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What happens to frozen embryos in the event of divorce?

On Behalf of | Mar 6, 2019 | Divorce

With an estimated eight million children having been born using IVF, there is no question that in vitro fertilization (“IVF”) has served as a break through option for families struggling to conceive children. As medical and technological advances assist couples seeking to have children, courts have had to address the sensitive issue of determining which parent should receive fertilized cryogenically frozen embryos when parties decide to divorce. In October of 2018, the Colorado Supreme Court provided Colorado courts with new guidelines on how courts should weigh the interests of the respective parties in cases like these.

IVF is an assisted reproductive technology (“ART”), which uses the extraction of eggs, retrieval of sperm samples, and combining the two in a laboratory dish to be transferred to a uterus to assist with fertilization and facilitate pregnancy. IVF is often used for women and men who struggle with fertility issues and have been unsuccessful in conceiving a child through traditional means. IVF often produces multiple fertilized embryos which can be cryogenically frozen for later use. Fertility clinics often have clients sign contracts; such as medical consent forms, which may dictate how the fertilized cryogenically frozen embryos are to be used, specifically in the case of divorce.

Drake and Mandy Rooks were a married couple who sought the use of IVF to assist in conceiving children. In re Marriage of Rooks, 429 P.3d 579 (Colo. 2018). The fertility clinic provided a medical consent form which stated that, if the couple was to divorce, the court would have final authority regarding who would obtain the rights to the embryo for possible use. Id. The parties subsequently divorced, and Mr. Rooks was awarded the right to the embryos as property. Mr. Rooks sought to have the embryos destroyed. Id. Both the District Court and the Colorado Court of Appeals agreed with Mr. Rooks and awarded him the embryos. Ms. Rooks appealed to the Colorado Supreme Court, for which the Court issued its ruling on October 29, 2018. Id.

First, the Court held that, in cases of divorce, pre-embryos are marital property of a special character. Id. In resolving disagreements over a couple’s cryogenically frozen preserved pre-embryos when a couple divorces, the Colorado Supreme Court held that a court should first look to any existing agreement expressing the spouses’ intent regarding the disposition of the embryos in the event of divorce. Id.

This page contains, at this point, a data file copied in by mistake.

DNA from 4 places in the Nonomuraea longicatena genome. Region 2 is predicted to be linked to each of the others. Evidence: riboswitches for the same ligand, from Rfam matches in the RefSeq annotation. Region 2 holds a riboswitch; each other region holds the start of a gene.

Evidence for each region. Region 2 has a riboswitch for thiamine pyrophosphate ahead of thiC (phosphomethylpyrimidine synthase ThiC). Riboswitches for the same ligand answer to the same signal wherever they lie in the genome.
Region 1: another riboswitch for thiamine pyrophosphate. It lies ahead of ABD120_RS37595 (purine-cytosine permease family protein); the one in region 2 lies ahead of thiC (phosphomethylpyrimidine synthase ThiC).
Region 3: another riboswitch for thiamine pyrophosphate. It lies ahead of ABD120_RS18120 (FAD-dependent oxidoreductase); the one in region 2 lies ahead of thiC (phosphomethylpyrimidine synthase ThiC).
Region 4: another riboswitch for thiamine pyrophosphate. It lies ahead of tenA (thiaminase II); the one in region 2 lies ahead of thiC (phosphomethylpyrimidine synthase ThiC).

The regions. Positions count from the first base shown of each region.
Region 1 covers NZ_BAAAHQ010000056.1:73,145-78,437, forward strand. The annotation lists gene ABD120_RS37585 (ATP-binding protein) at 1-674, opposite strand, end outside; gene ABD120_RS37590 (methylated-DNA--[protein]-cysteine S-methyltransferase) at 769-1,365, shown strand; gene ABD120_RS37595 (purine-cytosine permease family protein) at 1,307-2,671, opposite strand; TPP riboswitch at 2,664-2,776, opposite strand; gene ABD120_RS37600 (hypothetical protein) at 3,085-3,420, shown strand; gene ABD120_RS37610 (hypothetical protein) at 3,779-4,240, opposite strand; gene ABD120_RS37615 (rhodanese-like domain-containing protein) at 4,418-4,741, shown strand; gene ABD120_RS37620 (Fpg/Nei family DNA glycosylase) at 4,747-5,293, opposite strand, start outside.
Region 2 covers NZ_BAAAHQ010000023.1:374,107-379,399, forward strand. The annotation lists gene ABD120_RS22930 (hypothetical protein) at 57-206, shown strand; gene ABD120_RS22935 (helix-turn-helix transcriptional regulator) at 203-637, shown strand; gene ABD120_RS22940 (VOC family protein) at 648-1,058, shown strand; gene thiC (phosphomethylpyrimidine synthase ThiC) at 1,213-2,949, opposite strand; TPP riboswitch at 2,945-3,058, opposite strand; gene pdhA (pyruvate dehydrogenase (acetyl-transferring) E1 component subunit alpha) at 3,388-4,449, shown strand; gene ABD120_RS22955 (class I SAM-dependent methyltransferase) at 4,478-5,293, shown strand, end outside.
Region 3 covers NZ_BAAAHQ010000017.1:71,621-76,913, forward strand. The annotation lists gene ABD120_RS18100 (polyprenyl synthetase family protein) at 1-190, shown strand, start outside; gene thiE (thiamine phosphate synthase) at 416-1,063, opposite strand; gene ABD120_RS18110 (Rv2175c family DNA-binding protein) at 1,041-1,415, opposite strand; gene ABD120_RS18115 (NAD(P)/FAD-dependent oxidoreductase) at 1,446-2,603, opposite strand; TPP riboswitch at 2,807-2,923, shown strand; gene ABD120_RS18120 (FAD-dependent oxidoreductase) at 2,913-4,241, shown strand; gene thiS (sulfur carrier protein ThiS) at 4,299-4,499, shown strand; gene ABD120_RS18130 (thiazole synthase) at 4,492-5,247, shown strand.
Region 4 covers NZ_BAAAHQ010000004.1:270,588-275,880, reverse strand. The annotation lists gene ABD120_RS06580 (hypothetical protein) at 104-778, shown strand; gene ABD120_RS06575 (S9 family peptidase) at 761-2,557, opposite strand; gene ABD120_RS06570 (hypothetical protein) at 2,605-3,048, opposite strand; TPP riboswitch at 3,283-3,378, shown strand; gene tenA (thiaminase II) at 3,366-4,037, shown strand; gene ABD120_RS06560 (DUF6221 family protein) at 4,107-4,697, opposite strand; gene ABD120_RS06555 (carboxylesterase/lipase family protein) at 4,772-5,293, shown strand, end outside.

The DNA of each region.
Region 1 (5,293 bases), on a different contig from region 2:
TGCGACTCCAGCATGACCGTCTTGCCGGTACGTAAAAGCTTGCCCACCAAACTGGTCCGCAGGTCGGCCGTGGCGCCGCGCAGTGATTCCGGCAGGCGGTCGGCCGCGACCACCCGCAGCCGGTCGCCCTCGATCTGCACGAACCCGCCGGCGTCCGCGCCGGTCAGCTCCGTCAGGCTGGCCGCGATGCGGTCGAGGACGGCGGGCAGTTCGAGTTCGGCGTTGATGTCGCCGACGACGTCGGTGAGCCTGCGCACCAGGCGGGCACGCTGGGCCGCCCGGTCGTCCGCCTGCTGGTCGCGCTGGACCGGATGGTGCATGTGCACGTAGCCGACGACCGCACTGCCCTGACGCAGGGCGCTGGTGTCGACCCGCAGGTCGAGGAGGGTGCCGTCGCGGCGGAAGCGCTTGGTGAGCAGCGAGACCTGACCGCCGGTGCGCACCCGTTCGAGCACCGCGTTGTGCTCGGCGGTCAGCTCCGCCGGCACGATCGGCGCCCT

Absent such an agreement, the court should seek to balance the parties’ respective interests when awarding the pre-embryos. Id. The Colorado Supreme Court found the following factors should be considered by the court when balancing the parties’ respective interests, including:
1. The intended use of a party seeking to preserve disputed pre-embryos;
2. Demonstrated physical ability, or inability, of a party seeking to implant disputed pre-embryos to have biological children through other means; parties’ original reasons for pursuing IVF;
3. The hardship for a person seeking to avoid becoming a genetic parent to an embryo should it be implanted and carried to full-term, including emotional, financial, or logistical considerations; and
4. Either spouse’s demonstrated bad faith or attempt to use pre-embryos as unfair leverage in divorce proceedings. Id.

The Court found that other factors may be relevant on a case-by-case basis. Id.

The Colorado Supreme Court also held that the following factors should not be considered by a court, including:
1. Whether the party seeking to become a genetic parent using the pre-embryos can afford another child;
2. The sheer number of a party’s existing children; or
3. Whether a spouse seeking to use the pre-embryos to become a genetic parent could instead adopt a child or otherwise parent non-biological children. Id.

It is likely that the Colorado Supreme Court found these factors to be inappropriate given the restrictions it would place on a party’s constitutional rights, potentially limiting the use of a pre-embryo to parents based on their financial circumstances.

Ultimately, the Colorado Supreme Court remanded the case (sending it back to the trial court) to balance these factors. This decision is significant in both providing specific factors for a trial court to consider when deciding who should be awarded an embryo, while also limiting the court’s ability to consider inappropriate factors that may violate a potential parent’s rights. What will happen to Drake and Mandy Rook’s embryos has yet to be decided, but their conflict has provided important guidance for similar cases in Colorado.

If you have used IVF and are considering separating from your spouse, you should speak with a seasoned family law attorney as soon as possible to discuss your particular situation and how such frozen pre-embryos might be handled in your case. At GEM Family Law, our well-respected attorneys can help you understand your rights and options.

Authored by: Anthony J. Zarsky, Esq., Associate Attorney

1. European Society of Human Reproduction and Embryology (3 Jul 2018). “More than 8 million babies born from IVF since the world’s first in 1978” Science Daily. Retrieved 1 Mar 2019.

2. In re Marriage of Rooks, 429 P.3d 579 (Colo. 2018)